Abdominal Pain - Diagnosis

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How was your case of abdominal pain diagnosed?

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What are the methods used to diagnose abdominal pain?

The key to diagnosing abdominal pain is to identify the underlying cause of the pain. To reiterate, the patient's history and physical exam will help to narrow the choices and further tests to get a preliminary or even final diagsis.

Blood tests to look for signs of infection, liver, and renal problems are usually ordered.

Depending on the possible causes, other tests such as a chest and/or abdominal X-ray(s), EKG, D-dimer, or pregnancy test may be ordered. Often, a CT scan of the abdomen and pelvis also is ordered or a sonogram is ordered. Although these tests often identify the cause, sometimes they do not.

Other studies, usually done by appointment and often in consultation with a specialist, may include an MRI, barium X-rays (upper and lower), various types of endoscopic procedures and biopsy of tissues. Infrequently, a surgeon may need to examine the abdominal cavity with a laparoscope or open the abdomen surgically.

Return to Abdominal Pain (Causes, Remedies, Treatment)

See what others are saying

Comment from: informed patient, 65-74 Female (Patient) Published: April 22

Pain started right away after a colonoscopy 6 years ago, when a biopsy and polyp snare was taken. I had increasing abdominal pain with lower left lump sticking out but usually reducible. Many physicians either ignored pain symptoms, if the lump didn"t show up (It hides internally, but much less so now after all the years of pain), or offered exploratory surgery, or nothing. Visits to emergency room proved futile, by the time I got there, and a doctor finally came to see me, either intravenous pain killers or time had reduced symptoms. Yes, very frustrating. Even now after years of trying to find answers it feels more like an obstruction in my bowel, which presses on and affects my urinary tract. The pain is excruciating and difficult for me to tolerate to the point that I have to do something, but need it to be safe, the right choice; and most important, a good surgeon.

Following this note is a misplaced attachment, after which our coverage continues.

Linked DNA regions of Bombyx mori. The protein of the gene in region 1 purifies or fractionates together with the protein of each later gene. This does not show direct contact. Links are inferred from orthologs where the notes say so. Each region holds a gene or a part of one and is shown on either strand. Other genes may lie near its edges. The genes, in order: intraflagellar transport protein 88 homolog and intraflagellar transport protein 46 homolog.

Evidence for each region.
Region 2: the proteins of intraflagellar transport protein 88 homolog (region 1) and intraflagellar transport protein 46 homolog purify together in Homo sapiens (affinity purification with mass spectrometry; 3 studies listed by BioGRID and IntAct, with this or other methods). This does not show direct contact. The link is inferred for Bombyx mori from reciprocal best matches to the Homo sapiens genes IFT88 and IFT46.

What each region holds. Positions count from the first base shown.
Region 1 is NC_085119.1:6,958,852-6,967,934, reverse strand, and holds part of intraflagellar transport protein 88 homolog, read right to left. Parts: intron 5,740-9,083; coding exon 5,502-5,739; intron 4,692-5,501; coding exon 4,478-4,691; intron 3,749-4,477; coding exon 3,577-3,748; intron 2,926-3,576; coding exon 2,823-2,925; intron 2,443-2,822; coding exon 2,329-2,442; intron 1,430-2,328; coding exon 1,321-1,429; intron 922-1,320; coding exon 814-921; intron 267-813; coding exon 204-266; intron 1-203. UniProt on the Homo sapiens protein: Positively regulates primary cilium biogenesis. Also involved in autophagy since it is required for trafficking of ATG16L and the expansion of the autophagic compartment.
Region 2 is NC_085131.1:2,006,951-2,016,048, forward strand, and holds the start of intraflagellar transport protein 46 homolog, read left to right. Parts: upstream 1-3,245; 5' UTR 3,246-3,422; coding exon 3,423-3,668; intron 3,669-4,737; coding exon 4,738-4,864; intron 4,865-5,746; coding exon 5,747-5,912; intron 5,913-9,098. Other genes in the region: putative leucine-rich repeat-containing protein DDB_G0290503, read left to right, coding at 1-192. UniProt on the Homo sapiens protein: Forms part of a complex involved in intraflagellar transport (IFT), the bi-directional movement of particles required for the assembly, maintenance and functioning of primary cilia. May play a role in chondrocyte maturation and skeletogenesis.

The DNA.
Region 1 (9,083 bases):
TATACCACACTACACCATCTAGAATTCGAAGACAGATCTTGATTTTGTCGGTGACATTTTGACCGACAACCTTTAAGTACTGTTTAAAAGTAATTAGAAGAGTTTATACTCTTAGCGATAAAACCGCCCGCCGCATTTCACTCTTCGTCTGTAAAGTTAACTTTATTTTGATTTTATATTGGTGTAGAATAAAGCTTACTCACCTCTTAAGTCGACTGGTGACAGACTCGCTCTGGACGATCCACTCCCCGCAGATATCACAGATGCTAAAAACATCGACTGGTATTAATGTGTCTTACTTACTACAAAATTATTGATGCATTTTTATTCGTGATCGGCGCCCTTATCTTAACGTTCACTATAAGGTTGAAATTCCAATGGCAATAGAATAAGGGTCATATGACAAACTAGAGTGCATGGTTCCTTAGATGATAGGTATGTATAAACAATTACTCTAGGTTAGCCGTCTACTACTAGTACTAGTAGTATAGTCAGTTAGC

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Comment from: keytolife, 55-64 Female (Patient) Published: November 05

I had pain in my left side. X-rays, ultrasounds, and CT scans didn't reveal anything. Finally, I went to a gastroenterologist, who listened to me and didn't say it was a psychiatric issue. He did a colonoscopy, which came back normal. I was adamant about my pain, so he decided to look into my ileum, where he found cancer. He said this changed the way he does colonoscopies, especially if a patient has other symptoms like pain and fatigue. Since then he has found others who had cancer in ileum.

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